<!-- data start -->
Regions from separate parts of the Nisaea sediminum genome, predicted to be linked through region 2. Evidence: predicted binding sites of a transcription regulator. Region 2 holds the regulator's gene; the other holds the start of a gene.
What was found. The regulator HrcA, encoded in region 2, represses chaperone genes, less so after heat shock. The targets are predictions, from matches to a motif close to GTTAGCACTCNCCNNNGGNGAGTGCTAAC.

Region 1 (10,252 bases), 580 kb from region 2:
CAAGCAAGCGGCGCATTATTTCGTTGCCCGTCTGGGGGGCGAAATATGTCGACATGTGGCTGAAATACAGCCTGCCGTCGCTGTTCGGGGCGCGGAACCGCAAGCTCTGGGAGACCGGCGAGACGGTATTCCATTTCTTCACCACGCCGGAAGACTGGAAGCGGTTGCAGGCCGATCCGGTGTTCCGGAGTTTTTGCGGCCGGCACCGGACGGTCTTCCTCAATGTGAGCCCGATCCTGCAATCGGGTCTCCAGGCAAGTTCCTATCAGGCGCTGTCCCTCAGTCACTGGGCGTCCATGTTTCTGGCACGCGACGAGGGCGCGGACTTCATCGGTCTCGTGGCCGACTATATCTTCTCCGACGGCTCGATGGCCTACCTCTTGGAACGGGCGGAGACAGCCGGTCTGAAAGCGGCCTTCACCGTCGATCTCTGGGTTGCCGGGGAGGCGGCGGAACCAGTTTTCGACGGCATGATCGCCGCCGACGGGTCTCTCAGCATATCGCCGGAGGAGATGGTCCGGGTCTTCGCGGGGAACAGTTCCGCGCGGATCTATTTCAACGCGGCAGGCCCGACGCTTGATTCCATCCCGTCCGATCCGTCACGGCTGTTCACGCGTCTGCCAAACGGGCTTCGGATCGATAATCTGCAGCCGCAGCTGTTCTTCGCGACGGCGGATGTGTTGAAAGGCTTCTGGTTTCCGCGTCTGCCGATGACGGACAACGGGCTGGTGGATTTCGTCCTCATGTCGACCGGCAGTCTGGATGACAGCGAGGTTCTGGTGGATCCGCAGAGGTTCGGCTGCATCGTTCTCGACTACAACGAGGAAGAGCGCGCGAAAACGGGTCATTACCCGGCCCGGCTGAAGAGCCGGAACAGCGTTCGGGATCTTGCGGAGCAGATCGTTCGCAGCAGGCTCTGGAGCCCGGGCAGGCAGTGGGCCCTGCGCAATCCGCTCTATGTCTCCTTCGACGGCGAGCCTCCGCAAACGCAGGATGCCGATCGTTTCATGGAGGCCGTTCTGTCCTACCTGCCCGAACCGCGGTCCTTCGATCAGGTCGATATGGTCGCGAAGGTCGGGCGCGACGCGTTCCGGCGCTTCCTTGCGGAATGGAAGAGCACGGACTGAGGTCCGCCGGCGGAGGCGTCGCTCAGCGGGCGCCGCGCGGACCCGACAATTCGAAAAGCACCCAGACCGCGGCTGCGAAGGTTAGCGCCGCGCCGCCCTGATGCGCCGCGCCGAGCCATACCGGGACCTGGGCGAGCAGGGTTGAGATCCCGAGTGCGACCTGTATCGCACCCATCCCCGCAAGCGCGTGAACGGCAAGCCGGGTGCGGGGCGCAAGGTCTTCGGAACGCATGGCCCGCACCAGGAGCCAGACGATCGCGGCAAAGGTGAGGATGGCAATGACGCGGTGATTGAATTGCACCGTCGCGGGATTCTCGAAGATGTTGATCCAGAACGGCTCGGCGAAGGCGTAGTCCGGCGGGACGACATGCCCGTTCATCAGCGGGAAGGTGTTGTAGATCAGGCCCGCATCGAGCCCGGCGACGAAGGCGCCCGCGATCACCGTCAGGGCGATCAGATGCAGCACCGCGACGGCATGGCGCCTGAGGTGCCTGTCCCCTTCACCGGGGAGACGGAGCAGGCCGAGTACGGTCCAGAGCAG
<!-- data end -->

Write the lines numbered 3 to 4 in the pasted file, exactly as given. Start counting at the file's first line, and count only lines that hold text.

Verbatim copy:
Region 1 (10,252 bases), 580 kb from region 2:
CAAGCAAGCGGCGCATTATTTCGTTGCCCGTCTGGGGGGCGAAATATGTCGACATGTGGCTGAAATACAGCCTGCCGTCGCTGTTCGGGGCGCGGAACCGCAAGCTCTGGGAGACCGGCGAGACGGTATTCCATTTCTTCACCACGCCGGAAGACTGGAAGCGGTTGCAGGCCGATCCGGTGTTCCGGAGTTTTTGCGGCCGGCACCGGACGGTCTTCCTCAATGTGAGCCCGATCCTGCAATCGGGTCTCCAGGCAAGTTCCTATCAGGCGCTGTCCCTCAGTCACTGGGCGTCCATGTTTCTGGCACGCGACGAGGGCGCGGACTTCATCGGTCTCGTGGCCGACTATATCTTCTCCGACGGCTCGATGGCCTACCTCTTGGAACGGGCGGAGACAGCCGGTCTGAAAGCGGCCTTCACCGTCGATCTCTGGGTTGCCGGGGAGGCGGCGGAACCAGTTTTCGACGGCATGATCGCCGCCGACGGGTCTCTCAGCATATCGCCGGAGGAGATGGTCCGGGTCTTCGCGGGGAACAGTTCCGCGCGGATCTATTTCAACGCGGCAGGCCCGACGCTTGATTCCATCCCGTCCGATCCGTCACGGCTGTTCACGCGTCTGCCAAACGGGCTTCGGATCGATAATCTGCAGCCGCAGCTGTTCTTCGCGACGGCGGATGTGTTGAAAGGCTTCTGGTTTCCGCGTCTGCCGATGACGGACAACGGGCTGGTGGATTTCGTCCTCATGTCGACCGGCAGTCTGGATGACAGCGAGGTTCTGGTGGATCCGCAGAGGTTCGGCTGCATCGTTCTCGACTACAACGAGGAAGAGCGCGCGAAAACGGGTCATTACCCGGCCCGGCTGAAGAGCCGGAACAGCGTTCGGGATCTTGCGGAGCAGATCGTTCGCAGCAGGCTCTGGAGCCCGGGCAGGCAGTGGGCCCTGCGCAATCCGCTCTATGTCTCCTTCGACGGCGAGCCTCCGCAAACGCAGGATGCCGATCGTTTCATGGAGGCCGTTCTGTCCTACCTGCCCGAACCGCGGTCCTTCGATCAGGTCGATATGGTCGCGAAGGTCGGGCGCGACGCGTTCCGGCGCTTCCTTGCGGAATGGAAGAGCACGGACTGAGGTCCGCCGGCGGAGGCGTCGCTCAGCGGGCGCCGCGCGGACCCGACAATTCGAAAAGCACCCAGACCGCGGCTGCGAAGGTTAGCGCCGCGCCGCCCTGATGCGCCGCGCCGAGCCATACCGGGACCTGGGCGAGCAGGGTTGAGATCCCGAGTGCGACCTGTATCGCACCCATCCCCGCAAGCGCGTGAACGGCAAGCCGGGTGCGGGGCGCAAGGTCTTCGGAACGCATGGCCCGCACCAGGAGCCAGACGATCGCGGCAAAGGTGAGGATGGCAATGACGCGGTGATTGAATTGCACCGTCGCGGGATTCTCGAAGATGTTGATCCAGAACGGCTCGGCGAAGGCGTAGTCCGGCGGGACGACATGCCCGTTCATCAGCGGGAAGGTGTTGTAGATCAGGCCCGCATCGAGCCCGGCGACGAAGGCGCCCGCGATCACCGTCAGGGCGATCAGATGCAGCACCGCGACGGCATGGCGCCTGAGGTGCCTGTCCCCTTCACCGGGGAGACGGAGCAGGCCGAGTACGGTCCAGAGCAG